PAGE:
Pranatale Diagnostik mittels fetaler Zellen im mutterlichen Blut: ein Erfahrungsbericht aus Basel. [Prenatal diagnosis with fetal cells in maternal blood: report of experiences in Basal]

Details

Serval ID
serval:BIB_98000A194378
Type
Article: article from journal or magazin.
Collection
Publications
Institution
Title
Pranatale Diagnostik mittels fetaler Zellen im mutterlichen Blut: ein Erfahrungsbericht aus Basel. [Prenatal diagnosis with fetal cells in maternal blood: report of experiences in Basal]
Journal
Schweizerische Medizinische Wochenschrift
Author(s)
Holzgreve  W., Troeger  C., Schatt  S., Vial  Y., Louwen  F., Gloning  K., Hahn  S.
ISSN
0036-7672 (Print)
Publication state
Published
Issued date
10/1998
Volume
128
Number
43
Pages
1641-5
Notes
Clinical Trial
Clinical Trial, Phase II
English Abstract
Journal Article
Research Support, Non-U.S. Gov't
Research Support, U.S. Gov't, P.H.S. --- Old month value: Oct 24
Abstract
Currently prenatal diagnosis relies on invasive procedures such as chorion villus sampling (CVS) or amniocentesis (AC). Many parents are reluctant to expose themselves and their child to the small, but significant risk posed by these procedures to mother and child. There is, hence, a great need for a risk-free non-invasive alternative. To achieve this goal most research has been focussed on enriching fetal cells from the blood of pregnant women. The erythroblast has emerged as the target cell of choice, since it is abundant in the early fetus, rare in normal adult blood, and since it has a very short half life, there is no risk of obtaining cells from previous pregnancies. Most enrichment protocols rely either on magnetic- or fluorescent activated cell sorting (MACS and FACS) using fetal specific antibodies. These enriched cells can be examined by FISH (fluorescence in-situ hybridisation) for the presence of the most common fetal chromosomal aneuploidies (13, 18, 21, X and Y) or by polymerase chain reaction (PCR) on singly manipulated cells for genetic disorders. The efficacy in detecting fetal aneuploidies is currently being evaluated in a phase II clinical trial under the auspices of the NIH-NICHD, the so-called NIFTY Trial, in which our group is a participant. By modifying our enrichment protocols we have recently been able to obtain detection sensitivities of almost 80%, thereby renewing our optimism that this methodology provides a solid basis for an effective non-invasive prenatal diagnostic test.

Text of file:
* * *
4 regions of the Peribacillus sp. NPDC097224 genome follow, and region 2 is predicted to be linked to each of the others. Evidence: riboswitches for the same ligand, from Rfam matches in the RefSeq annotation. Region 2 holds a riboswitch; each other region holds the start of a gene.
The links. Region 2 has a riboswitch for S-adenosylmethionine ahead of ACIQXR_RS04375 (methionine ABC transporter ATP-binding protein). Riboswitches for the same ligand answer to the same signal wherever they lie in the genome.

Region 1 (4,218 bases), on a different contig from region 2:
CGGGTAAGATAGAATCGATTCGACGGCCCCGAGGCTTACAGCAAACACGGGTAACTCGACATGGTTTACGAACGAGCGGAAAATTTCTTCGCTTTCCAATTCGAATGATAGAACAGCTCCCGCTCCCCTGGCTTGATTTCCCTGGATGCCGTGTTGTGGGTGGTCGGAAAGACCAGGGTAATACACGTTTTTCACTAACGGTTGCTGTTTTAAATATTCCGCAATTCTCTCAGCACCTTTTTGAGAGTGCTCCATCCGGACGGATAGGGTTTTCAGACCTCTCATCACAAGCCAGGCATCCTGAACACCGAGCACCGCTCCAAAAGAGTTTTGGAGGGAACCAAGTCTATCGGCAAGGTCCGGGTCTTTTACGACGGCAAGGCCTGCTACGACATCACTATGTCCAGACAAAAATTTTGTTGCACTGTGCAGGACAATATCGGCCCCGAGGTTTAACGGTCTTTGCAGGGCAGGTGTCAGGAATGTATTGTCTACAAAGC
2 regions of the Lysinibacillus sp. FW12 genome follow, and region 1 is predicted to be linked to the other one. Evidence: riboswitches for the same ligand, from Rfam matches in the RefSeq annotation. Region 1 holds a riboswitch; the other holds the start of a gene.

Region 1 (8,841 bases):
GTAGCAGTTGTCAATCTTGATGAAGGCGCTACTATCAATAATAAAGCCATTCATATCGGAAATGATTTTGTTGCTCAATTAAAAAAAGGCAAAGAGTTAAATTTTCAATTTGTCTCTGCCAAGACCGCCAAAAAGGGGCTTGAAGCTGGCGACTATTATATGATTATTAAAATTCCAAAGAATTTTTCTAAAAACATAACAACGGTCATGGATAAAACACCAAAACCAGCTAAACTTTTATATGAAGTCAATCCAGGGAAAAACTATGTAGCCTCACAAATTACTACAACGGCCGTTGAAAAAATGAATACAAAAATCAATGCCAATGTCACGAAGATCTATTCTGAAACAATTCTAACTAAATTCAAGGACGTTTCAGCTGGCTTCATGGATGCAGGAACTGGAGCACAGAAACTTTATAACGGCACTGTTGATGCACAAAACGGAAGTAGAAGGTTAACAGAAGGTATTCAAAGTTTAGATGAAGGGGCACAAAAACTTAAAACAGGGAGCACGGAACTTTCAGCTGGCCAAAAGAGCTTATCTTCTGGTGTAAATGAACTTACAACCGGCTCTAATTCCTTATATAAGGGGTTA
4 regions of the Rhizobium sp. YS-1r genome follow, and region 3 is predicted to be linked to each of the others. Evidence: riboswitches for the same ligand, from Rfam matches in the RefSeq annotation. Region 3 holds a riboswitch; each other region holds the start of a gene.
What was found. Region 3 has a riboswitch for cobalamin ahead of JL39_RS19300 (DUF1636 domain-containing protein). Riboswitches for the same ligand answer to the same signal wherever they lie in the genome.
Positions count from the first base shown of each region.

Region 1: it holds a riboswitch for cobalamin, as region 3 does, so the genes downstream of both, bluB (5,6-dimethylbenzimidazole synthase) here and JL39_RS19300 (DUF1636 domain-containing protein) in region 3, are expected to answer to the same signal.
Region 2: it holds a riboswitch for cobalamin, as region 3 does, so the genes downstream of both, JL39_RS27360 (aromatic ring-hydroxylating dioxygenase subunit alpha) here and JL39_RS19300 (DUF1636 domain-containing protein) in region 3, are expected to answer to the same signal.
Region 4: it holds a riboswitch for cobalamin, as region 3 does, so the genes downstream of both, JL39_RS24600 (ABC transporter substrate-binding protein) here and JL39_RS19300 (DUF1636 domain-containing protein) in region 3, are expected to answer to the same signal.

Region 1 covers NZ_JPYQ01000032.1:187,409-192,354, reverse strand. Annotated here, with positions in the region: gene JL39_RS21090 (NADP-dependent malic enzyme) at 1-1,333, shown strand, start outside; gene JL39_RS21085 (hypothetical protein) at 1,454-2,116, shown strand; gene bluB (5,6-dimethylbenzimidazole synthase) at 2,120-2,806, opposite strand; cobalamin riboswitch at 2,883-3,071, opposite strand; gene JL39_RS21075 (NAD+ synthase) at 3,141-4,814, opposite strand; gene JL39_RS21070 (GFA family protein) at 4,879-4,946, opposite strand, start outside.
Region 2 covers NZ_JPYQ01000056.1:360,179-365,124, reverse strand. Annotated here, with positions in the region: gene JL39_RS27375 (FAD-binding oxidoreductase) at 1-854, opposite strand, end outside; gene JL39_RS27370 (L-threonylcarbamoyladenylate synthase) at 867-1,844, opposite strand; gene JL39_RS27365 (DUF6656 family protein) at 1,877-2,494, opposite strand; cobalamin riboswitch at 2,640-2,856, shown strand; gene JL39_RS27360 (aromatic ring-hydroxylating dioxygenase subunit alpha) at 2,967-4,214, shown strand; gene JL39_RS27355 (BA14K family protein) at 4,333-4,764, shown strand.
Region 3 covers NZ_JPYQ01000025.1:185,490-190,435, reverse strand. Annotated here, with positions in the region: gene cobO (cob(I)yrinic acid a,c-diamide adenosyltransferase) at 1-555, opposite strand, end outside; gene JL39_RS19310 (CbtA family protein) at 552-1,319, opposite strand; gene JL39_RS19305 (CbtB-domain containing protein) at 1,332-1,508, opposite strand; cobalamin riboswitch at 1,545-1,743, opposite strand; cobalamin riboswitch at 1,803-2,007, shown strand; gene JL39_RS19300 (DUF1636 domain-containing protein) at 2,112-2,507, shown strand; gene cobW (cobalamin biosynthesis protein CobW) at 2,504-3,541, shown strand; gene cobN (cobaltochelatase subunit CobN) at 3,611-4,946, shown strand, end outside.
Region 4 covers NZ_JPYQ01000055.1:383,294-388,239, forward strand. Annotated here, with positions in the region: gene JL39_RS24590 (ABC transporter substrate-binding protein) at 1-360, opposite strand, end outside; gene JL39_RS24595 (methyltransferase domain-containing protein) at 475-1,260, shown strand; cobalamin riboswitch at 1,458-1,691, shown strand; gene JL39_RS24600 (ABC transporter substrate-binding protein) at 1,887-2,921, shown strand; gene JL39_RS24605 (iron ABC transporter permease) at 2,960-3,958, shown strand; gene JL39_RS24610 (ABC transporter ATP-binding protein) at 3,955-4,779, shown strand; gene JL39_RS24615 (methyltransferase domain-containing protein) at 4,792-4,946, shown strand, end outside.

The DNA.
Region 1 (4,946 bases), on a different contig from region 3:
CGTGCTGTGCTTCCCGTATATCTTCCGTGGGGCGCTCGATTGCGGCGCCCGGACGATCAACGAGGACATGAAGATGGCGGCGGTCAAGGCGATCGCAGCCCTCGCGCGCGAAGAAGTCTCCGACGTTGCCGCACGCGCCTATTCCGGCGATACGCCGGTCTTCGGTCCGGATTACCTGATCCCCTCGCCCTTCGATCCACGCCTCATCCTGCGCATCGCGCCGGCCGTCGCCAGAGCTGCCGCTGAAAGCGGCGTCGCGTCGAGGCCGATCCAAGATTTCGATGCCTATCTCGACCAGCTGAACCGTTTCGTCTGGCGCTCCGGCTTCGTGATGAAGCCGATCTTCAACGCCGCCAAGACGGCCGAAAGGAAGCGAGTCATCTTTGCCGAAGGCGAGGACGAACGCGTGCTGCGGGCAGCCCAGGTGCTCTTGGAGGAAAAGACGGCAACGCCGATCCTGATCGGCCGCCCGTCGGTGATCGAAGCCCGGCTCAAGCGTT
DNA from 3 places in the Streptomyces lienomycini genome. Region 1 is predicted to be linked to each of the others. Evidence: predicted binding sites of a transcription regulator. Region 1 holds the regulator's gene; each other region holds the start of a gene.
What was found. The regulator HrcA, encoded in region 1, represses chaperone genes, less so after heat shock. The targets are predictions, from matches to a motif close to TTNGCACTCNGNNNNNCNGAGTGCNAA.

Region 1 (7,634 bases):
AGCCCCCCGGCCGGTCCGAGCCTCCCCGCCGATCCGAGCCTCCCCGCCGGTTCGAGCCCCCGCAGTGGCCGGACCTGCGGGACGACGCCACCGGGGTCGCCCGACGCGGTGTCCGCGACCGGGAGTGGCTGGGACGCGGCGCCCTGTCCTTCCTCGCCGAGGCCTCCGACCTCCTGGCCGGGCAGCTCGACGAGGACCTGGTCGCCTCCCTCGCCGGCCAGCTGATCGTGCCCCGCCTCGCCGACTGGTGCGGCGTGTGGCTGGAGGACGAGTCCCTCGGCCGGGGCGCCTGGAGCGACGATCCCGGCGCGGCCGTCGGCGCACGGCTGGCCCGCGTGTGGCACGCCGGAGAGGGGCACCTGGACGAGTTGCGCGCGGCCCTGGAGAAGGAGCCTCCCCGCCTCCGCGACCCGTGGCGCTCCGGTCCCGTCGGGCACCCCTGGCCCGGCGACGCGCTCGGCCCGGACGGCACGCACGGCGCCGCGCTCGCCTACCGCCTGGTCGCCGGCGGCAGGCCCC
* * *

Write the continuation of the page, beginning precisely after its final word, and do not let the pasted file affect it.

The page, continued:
Keywords
Abnormalities/*diagnosis/genetics Adult Female Fetal Blood/*cytology Genetic Diseases, Inborn/*diagnosis/genetics Humans In Situ Hybridization, Fluorescence Infant, Newborn Male Pregnancy Prenatal Diagnosis/*methods Sensitivity and Specificity
Pubmed
Web of science
Create date
25/01/2008 12:17
Last modification date
20/08/2019 15:59
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